1998 Inductee - Consuelo "Connie" Martinez

1998 Inductee - Consuelo "Connie" Martinez

Connie was born in Stockton, California. She attended Stockton schools and graduated from Edison High School. She earned her B.A. degree at California State University, Stanislaus and a Masters degree at University of the Pacific. After more than thirty years as a teacher, she retired from Stagg High School in Stockton Unified School District in 2005. She served as chairperson of the Foreign Language Department and also chaired the English Language Development for a total of 18 years. She mentored new teachers, served on numerous committees and was class sponsor to several of the graduating classes. Connie was the M.E.Ch.A. Club sponsor for 15 years at Stagg High School.

Connie believes that education, along with family caring and support, are the most important factors in determining a child’s future. Connie’s mother was the single most influential person in providing the foundation for Connie and her sisters’ educational accomplishments. Although her mother did not have a formal education, she made it a priority for her daughters. Connie’s mother was strong, wise and a consistent source of support.

One of Connie’s proudest accomplishments is her role as co-founder of the Annual Latino Graduate Recognition Celebration. She started the celebration in her home in 1989 for her graduating students. Her mother, Loretta Alaniz hosted the dinner and cooked Mexican food for Connie's graduating seniors. Due to an increasing number of graduates, Connie held the celebration at the Stagg High School cafeteria in subsequent years. In 1993 she, Rudy Garcia and Ray Bravo of Franklin High School, gathered their M.E.Ch.A Club students at her house and planned a bigger celebration, inviting Edison High School to participate. Since 1995 the celebration has been held annually at the Stockton Memorial Civic Auditorium and it includes all the high schools in Stockton, Tracy, Lodi, Manteca and Linden as well as some of the private local high schools. The celebration consists of an awards ceremony, keynote speaker, scholarships, a dinner and ends with a dance. An average of one thousand people attends each year. It is a lovely ceremony not only honoring the students’ accomplishments but also their familias, history and culture.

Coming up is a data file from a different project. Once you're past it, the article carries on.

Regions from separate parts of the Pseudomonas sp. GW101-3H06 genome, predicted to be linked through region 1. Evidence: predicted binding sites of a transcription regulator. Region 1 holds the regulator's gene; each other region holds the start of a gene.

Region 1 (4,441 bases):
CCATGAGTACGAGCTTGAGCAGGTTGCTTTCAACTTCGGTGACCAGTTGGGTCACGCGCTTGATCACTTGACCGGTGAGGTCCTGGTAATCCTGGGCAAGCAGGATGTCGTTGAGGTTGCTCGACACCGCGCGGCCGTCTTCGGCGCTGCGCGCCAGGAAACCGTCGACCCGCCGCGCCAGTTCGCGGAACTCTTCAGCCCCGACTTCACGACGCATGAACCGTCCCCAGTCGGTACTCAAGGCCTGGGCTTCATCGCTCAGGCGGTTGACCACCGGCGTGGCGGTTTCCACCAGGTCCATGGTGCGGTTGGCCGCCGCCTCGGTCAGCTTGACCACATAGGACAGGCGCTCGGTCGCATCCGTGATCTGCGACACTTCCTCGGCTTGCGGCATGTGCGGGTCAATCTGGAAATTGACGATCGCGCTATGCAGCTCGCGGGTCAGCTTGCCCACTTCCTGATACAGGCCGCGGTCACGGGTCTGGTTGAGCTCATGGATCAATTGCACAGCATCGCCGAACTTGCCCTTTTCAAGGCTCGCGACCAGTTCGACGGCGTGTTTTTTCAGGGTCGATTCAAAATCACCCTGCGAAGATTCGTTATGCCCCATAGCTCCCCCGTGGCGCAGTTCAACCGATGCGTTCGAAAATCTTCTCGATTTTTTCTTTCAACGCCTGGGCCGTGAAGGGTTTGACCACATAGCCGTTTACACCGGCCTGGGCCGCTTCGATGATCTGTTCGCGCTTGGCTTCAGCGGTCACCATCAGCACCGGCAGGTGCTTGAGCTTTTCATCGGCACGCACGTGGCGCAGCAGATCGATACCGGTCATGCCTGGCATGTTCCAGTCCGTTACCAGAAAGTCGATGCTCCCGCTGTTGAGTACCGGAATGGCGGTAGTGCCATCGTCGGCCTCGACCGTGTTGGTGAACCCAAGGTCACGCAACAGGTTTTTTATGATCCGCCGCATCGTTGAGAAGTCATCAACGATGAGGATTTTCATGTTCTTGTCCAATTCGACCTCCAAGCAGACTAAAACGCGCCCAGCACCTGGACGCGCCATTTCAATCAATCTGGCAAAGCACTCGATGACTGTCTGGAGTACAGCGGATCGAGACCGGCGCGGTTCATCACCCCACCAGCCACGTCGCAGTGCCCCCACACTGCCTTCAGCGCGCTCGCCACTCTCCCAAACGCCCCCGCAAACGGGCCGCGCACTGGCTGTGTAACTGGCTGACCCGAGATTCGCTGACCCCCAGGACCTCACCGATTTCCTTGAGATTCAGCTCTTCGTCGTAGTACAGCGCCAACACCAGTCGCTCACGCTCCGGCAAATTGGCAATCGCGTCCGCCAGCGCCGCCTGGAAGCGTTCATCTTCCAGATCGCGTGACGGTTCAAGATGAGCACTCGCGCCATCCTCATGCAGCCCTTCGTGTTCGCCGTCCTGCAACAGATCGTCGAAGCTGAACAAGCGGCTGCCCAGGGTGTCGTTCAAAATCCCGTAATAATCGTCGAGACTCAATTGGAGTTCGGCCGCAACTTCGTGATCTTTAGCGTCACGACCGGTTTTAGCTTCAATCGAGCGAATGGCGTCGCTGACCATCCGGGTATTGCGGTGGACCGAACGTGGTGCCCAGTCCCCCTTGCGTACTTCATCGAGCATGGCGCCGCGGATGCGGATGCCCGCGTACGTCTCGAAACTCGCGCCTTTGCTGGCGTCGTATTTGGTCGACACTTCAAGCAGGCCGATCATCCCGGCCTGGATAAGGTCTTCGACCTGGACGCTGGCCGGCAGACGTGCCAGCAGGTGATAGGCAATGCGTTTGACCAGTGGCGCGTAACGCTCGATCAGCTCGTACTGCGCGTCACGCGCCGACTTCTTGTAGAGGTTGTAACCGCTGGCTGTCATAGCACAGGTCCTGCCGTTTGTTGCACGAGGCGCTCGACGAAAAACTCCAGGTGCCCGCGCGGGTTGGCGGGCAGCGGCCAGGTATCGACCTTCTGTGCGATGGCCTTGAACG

In terms of community service, Consuelo has volunteered extensively, making presentations on Latino culture and history, on such topics as famous women in Mexican history, at local K-12 public schools, San Joaquin Delta College and University of California, Davis. The Haggin Museum requested her services as a guest curator to build an altar for Dia de los Muertos to honor Mexican women in history. The community learned about the many accomplishments of Mexican women who are usually excluded from the school curriculum and media.

Connie has been a member of the Mexican Heritage Center since it's inception, helping write and develop the by-laws. She has participated in events at the center providing cultural presentations on such topics as Women of the Mexican Revolution, Painter Frida Kahlo and Sor Juana Ines de la Cruz, a Mexican intellectual, writer and nun from the 17th century. Consuelo is also a board member and inductee of the Mexican American Hall of Fame, serving as treasurer and correspondence secretary.

Consuelo was awarded the Teacher of the Year Award at Stagg High School in 2004. The Stockton Teachers Association awarded her the Teacher of Excellence Award in 2002. The Concilio (Council for the Spanish Speaking) selected Consuelo Amiga of the Year in 2001. She has been selected five times to Who’s Who Among America's Teachers, something she is especially proud of, because former students who are currently top academic university scholars, nominated her as “a teacher who made a difference in their lives and academic studies”.

Although retired, Connie continues to work with children, and continues to volunteer and serve on community projects that deal with education. She is also politically active; contributing many hours to campaigns at the local and national level.

She is most grateful to have had a wonderful and long career as a teacher where she not only had the opportunity to teach her students, but demonstrate her interest in their well-being. This was evident at her retirement ceremony attended by many of her students who spoke of her influence on their lives and the many ways she showed respect and sincere caring for them.